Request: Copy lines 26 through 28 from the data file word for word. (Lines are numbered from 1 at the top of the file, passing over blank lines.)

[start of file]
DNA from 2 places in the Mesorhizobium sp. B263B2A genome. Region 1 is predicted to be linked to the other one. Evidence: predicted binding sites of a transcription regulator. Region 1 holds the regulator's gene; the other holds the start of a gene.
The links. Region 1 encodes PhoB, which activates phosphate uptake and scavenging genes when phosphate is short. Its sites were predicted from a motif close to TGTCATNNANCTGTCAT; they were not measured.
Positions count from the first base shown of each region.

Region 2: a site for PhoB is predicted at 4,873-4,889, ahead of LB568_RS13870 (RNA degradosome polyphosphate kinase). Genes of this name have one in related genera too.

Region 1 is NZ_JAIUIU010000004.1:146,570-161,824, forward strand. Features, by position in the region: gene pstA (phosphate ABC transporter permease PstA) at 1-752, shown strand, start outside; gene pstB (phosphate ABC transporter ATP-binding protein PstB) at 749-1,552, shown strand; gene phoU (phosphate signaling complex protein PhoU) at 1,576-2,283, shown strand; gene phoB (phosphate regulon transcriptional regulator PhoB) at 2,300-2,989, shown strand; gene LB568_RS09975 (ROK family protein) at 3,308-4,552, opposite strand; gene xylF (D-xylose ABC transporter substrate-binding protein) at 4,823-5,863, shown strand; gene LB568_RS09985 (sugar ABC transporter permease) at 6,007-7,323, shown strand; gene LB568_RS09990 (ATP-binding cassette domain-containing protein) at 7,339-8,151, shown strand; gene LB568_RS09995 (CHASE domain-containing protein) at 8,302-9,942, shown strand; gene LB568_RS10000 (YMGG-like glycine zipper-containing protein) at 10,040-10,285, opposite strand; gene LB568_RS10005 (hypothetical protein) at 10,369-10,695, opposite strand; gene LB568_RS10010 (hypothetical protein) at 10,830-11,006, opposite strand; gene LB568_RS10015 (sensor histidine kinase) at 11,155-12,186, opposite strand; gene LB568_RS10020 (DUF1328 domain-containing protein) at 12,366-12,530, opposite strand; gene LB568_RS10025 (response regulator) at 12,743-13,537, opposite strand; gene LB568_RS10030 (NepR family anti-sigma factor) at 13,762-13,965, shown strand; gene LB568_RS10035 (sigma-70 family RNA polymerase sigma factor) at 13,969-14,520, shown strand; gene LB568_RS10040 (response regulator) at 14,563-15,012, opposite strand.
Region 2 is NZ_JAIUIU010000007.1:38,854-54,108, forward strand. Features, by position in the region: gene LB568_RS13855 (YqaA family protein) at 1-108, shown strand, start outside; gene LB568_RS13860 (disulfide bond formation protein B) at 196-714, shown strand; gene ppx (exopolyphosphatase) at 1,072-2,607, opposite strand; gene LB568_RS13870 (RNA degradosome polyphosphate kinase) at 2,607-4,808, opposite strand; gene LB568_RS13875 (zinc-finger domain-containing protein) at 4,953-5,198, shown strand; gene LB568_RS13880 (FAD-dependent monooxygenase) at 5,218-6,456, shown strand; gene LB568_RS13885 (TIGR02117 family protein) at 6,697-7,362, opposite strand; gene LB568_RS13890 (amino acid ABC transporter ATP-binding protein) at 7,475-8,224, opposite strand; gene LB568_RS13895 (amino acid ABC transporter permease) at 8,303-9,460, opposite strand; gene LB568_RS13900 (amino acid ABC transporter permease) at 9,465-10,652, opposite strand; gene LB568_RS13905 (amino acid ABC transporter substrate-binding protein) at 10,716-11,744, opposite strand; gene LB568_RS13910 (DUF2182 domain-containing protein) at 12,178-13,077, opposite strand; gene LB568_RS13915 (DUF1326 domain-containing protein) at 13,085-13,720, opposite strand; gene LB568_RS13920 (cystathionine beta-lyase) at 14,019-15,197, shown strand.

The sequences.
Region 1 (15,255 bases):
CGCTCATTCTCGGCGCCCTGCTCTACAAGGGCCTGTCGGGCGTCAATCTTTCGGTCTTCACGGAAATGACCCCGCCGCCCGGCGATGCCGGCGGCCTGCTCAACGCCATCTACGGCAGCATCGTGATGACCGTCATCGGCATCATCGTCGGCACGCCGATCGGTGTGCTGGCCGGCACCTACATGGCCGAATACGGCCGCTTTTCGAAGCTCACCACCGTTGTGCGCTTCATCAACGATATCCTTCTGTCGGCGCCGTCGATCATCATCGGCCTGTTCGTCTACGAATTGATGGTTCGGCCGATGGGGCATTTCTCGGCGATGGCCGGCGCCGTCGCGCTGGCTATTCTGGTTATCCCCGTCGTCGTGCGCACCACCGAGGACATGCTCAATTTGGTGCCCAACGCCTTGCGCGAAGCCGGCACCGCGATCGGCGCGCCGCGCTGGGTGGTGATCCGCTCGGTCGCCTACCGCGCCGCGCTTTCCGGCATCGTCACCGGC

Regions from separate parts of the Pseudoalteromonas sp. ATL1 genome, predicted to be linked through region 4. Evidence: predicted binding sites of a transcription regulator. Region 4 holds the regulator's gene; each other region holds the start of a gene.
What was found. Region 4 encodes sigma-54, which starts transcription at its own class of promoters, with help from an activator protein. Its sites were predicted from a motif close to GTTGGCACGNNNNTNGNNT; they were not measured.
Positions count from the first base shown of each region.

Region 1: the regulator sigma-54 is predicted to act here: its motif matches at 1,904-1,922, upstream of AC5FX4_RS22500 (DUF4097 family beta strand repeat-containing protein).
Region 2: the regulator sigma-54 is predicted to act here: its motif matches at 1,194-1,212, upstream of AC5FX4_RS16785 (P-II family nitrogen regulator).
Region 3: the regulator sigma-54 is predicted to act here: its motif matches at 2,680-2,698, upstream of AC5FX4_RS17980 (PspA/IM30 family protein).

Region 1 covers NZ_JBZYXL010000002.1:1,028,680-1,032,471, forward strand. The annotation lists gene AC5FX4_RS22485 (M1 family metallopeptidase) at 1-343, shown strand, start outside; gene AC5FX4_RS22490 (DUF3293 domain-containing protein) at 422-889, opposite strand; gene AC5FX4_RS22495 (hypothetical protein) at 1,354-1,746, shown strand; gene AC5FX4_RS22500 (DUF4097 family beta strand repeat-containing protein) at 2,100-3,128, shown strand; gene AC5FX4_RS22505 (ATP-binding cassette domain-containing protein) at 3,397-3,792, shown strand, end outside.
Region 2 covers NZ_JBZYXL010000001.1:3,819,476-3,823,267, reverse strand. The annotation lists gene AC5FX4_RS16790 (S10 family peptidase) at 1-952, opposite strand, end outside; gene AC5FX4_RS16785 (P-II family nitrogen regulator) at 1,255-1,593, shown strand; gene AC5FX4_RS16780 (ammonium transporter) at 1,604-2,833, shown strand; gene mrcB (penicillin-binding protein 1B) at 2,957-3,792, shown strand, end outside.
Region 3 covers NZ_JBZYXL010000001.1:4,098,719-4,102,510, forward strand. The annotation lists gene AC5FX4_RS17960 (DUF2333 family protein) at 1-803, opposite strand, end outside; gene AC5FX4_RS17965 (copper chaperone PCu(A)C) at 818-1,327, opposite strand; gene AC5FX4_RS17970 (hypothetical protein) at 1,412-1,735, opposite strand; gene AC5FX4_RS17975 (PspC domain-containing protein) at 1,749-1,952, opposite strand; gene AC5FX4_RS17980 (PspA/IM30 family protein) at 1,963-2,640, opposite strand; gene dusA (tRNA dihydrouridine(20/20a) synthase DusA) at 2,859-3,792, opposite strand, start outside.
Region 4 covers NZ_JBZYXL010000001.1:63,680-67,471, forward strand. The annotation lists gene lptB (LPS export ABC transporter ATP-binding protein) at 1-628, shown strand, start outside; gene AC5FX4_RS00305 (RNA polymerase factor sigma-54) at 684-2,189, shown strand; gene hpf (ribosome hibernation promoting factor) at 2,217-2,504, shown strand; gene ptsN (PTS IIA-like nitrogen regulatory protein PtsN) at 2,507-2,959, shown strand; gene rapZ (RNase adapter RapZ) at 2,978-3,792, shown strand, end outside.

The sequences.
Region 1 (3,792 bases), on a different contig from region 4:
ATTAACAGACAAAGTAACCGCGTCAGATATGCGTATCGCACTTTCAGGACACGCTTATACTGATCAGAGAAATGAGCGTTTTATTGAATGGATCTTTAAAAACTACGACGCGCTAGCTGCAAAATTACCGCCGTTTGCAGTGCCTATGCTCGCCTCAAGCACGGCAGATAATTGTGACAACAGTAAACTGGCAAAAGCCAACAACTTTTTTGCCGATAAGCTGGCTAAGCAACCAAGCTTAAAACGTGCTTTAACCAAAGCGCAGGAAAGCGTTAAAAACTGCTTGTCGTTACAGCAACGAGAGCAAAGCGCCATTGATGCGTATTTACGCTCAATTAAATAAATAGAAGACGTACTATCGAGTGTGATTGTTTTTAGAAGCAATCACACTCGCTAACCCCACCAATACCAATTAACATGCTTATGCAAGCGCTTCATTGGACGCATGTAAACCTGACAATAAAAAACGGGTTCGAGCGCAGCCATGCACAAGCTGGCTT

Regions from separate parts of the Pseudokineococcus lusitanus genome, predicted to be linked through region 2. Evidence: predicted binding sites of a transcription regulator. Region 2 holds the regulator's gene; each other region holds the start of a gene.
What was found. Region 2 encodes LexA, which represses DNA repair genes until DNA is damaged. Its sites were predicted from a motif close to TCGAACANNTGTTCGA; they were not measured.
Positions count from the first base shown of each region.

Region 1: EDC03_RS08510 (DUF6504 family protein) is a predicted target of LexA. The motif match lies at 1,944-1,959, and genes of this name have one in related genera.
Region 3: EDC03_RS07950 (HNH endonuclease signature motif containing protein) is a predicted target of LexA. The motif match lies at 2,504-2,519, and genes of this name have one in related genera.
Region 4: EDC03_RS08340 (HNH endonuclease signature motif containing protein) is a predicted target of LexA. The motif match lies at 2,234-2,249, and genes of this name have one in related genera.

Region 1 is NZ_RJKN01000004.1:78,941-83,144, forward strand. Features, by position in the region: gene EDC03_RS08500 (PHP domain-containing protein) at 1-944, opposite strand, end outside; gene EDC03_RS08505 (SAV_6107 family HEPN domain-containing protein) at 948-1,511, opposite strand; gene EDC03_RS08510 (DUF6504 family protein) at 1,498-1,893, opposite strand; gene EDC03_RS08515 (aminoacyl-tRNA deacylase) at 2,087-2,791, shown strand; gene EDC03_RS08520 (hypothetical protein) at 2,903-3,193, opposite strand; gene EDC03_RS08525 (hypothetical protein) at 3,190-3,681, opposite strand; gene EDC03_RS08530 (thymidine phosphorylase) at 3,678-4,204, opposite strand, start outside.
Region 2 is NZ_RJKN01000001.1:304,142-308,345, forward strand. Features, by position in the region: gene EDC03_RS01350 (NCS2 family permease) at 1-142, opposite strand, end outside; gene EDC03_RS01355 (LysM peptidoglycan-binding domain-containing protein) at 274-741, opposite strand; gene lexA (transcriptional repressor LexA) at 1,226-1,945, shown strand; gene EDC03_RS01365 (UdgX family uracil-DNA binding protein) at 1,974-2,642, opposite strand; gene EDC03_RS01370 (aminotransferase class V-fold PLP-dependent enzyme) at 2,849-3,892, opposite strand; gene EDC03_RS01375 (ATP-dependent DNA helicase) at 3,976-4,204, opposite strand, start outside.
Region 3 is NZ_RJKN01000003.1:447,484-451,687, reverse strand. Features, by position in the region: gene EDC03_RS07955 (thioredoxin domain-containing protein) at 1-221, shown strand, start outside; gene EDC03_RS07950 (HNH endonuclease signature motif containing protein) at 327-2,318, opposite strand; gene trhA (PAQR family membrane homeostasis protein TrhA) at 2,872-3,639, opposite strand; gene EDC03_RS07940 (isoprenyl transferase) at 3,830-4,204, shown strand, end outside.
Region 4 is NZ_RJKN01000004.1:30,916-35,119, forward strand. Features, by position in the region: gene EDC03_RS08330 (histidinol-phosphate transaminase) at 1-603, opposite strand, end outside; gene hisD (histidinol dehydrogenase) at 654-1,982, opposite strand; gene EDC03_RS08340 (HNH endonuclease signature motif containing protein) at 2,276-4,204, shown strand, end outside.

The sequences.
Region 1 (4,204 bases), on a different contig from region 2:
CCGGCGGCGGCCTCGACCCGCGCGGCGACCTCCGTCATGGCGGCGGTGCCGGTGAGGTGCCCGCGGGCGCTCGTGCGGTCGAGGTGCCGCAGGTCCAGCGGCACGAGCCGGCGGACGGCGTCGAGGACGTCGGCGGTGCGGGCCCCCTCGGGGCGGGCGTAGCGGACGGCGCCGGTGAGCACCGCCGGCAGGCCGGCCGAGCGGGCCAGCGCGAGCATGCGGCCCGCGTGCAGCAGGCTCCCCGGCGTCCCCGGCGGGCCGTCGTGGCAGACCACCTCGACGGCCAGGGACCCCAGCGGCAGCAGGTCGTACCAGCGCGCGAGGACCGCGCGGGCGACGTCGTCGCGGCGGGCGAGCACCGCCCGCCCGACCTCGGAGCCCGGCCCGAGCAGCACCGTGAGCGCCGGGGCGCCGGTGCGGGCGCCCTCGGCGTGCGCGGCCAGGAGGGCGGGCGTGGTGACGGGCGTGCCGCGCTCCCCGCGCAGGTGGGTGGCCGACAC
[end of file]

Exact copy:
Region 1: EDC03_RS08510 (DUF6504 family protein) is a predicted target of LexA. The motif match lies at 1,944-1,959, and genes of this name have one in related genera.
Region 3: EDC03_RS07950 (HNH endonuclease signature motif containing protein) is a predicted target of LexA. The motif match lies at 2,504-2,519, and genes of this name have one in related genera.
Region 4: EDC03_RS08340 (HNH endonuclease signature motif containing protein) is a predicted target of LexA. The motif match lies at 2,234-2,249, and genes of this name have one in related genera.